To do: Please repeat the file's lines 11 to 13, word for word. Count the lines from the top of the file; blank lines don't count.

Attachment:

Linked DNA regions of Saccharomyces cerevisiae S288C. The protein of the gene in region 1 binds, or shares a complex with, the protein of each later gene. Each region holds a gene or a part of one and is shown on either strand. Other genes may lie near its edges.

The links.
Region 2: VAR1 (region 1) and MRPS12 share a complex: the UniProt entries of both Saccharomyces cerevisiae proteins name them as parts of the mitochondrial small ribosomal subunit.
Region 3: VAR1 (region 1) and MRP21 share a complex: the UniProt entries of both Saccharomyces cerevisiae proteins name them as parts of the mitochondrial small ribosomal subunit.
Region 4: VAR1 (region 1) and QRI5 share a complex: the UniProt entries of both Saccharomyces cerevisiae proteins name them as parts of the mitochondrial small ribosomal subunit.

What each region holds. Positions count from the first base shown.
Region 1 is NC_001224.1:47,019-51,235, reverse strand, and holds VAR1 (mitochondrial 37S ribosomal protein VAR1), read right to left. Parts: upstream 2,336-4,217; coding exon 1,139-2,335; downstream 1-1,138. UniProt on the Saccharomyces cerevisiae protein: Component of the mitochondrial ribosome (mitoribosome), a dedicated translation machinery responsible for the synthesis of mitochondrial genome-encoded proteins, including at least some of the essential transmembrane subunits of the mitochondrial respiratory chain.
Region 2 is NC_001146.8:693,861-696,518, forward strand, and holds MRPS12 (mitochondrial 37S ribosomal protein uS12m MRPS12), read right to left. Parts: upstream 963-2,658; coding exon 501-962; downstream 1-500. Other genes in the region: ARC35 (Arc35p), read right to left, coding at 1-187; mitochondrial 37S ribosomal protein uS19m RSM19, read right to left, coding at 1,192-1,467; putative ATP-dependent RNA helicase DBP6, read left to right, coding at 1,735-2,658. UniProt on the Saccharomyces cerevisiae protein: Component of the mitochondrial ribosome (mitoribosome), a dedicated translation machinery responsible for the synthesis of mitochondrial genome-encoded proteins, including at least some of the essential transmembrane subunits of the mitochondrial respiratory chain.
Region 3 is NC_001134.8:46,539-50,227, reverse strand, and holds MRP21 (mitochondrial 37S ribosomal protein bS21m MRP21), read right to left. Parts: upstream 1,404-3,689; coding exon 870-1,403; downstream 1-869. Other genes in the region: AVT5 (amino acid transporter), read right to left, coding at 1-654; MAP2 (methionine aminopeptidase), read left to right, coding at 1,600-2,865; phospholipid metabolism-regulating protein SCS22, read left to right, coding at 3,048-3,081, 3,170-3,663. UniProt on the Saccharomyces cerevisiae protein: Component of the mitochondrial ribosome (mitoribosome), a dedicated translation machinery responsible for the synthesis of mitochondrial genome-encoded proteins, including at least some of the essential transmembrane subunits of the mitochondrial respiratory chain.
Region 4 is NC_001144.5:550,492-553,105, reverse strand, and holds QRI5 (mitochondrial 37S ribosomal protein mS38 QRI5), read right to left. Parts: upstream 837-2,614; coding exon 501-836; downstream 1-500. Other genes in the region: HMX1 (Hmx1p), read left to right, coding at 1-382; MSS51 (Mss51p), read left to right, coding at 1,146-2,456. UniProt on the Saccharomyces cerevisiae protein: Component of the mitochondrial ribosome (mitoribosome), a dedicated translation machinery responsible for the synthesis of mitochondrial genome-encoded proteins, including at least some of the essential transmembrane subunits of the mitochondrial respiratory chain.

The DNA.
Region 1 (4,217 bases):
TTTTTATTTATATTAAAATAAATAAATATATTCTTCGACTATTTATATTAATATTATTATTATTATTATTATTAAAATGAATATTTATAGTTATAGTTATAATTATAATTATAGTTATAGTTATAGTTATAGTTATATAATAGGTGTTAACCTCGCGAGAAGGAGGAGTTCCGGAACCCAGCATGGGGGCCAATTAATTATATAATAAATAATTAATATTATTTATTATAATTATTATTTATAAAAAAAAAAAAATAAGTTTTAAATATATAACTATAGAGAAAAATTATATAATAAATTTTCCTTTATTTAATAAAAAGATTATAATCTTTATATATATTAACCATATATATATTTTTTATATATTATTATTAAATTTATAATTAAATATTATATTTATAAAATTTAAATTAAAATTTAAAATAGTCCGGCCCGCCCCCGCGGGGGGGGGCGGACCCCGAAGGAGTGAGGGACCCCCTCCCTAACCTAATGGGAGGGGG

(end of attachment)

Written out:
The DNA.
Region 1 (4,217 bases):
TTTTTATTTATATTAAAATAAATAAATATATTCTTCGACTATTTATATTAATATTATTATTATTATTATTATTAAAATGAATATTTATAGTTATAGTTATAATTATAATTATAGTTATAGTTATAGTTATAGTTATATAATAGGTGTTAACCTCGCGAGAAGGAGGAGTTCCGGAACCCAGCATGGGGGCCAATTAATTATATAATAAATAATTAATATTATTTATTATAATTATTATTTATAAAAAAAAAAAAATAAGTTTTAAATATATAACTATAGAGAAAAATTATATAATAAATTTTCCTTTATTTAATAAAAAGATTATAATCTTTATATATATTAACCATATATATATTTTTTATATATTATTATTAAATTTATAATTAAATATTATATTTATAAAATTTAAATTAAAATTTAAAATAGTCCGGCCCGCCCCCGCGGGGGGGGGCGGACCCCGAAGGAGTGAGGGACCCCCTCCCTAACCTAATGGGAGGGGG